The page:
I admit that I’m being rather flippant about the nature of economics and there is no way that an economics lesson that addresses all of the factors involved could ever be done in a single post, probably not even on a single website. I mention these factors specifically because I want to get you thinking about how one material affects another. While speculators and overreaching control organizations may be rocking the cradle of supply and demand, no one can dictate all factors ahead of us.So what do all of you purchasing agents and material planners and business owners do as you find yourself a life raft in an ocean of ever-changing material demand and evolution of material handling? You plan for it. How do you plan for predictable chaos? By looking at trends, looking at your industry, looking at where the supplies are coming from and what factors determine those supplies and their availability and then making plans for long-term acquisition. If I see that the corn and oil and plastics markets are at a low but rumblings in the markets or from the talking heads of the media say that OPEC is about to make the change to their supply limit output, forcing a correction, I would immediately place purchase orders with anyone who produces plastic goods for you at the lowest price you can get with as much supply as is reasonable for your industry.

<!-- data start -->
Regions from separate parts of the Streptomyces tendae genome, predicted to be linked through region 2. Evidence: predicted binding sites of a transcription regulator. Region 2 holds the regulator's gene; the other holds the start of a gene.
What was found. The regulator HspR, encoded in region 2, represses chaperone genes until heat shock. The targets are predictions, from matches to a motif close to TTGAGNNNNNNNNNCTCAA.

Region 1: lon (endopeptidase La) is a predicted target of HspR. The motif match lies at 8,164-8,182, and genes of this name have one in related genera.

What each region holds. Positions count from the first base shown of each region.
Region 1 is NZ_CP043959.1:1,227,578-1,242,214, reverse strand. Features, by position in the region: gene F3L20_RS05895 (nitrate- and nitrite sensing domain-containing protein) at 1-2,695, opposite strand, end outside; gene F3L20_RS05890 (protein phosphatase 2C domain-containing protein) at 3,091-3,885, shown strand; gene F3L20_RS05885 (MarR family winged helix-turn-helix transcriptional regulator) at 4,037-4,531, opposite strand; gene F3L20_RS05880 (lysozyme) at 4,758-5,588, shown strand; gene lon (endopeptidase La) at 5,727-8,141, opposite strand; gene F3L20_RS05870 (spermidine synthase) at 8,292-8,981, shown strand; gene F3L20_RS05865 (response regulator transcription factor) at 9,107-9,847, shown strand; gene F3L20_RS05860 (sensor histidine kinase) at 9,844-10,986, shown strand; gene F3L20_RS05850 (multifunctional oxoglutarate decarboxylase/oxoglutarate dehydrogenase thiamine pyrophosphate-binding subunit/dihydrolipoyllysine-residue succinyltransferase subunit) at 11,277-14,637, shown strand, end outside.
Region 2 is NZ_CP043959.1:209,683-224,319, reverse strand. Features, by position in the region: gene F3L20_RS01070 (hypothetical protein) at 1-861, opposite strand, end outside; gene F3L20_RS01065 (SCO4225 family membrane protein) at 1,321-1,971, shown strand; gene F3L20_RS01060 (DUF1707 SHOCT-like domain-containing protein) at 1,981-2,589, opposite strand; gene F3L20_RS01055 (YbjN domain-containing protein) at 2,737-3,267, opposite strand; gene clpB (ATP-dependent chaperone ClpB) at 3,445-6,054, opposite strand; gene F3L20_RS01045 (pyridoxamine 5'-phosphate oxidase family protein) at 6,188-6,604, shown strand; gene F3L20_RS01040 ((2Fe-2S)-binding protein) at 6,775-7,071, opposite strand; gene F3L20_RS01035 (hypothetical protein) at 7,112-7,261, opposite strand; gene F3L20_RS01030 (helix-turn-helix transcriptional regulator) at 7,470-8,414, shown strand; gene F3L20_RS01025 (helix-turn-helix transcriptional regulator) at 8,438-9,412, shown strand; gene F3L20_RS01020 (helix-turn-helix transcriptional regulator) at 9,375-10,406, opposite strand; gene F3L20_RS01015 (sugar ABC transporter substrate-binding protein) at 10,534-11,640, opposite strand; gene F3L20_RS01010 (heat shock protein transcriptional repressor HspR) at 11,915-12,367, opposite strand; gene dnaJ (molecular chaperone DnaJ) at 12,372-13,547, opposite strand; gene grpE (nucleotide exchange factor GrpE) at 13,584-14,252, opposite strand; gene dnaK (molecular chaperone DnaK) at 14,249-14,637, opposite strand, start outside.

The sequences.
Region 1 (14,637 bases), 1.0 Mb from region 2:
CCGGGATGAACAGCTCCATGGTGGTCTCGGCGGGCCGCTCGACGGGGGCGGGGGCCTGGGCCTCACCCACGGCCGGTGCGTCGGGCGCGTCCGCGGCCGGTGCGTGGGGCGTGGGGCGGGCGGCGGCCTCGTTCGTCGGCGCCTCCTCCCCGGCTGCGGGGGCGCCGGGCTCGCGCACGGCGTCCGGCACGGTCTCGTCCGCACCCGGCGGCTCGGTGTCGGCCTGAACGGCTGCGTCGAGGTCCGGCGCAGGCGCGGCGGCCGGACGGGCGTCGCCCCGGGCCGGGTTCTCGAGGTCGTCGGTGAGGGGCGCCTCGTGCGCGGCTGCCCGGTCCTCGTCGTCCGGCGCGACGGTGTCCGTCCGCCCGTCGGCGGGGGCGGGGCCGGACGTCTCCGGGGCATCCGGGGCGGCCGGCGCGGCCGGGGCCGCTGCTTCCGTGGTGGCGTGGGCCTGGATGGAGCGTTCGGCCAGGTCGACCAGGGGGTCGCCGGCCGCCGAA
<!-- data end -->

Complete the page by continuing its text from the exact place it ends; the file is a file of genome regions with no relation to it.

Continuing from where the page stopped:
Always consider that supply, and the products that you stock and hold in inventory, are only as valuable as the sales they are able to generate. While I am especially fond of Just-in-Time inventory control, I am also a realist in knowing that overseas acquisition and these kind of supply issues are a fact of life. Like all things that I preach in my efficiency management techniques, knowing your market and knowing your inventory costs and turnover are just as important as knowing when to buy because of material costs and opportunities. If you are getting a great deal on plastics, so is the next guy in your industry. Just don’t be the one holding the bag with too much inventory or miss out on the boat of lower prices because you are not considering the forces in the market it is a fine balance, and one that no one ever gets perfect. Consider this one more arrow in the quiver of your inventory management strategy.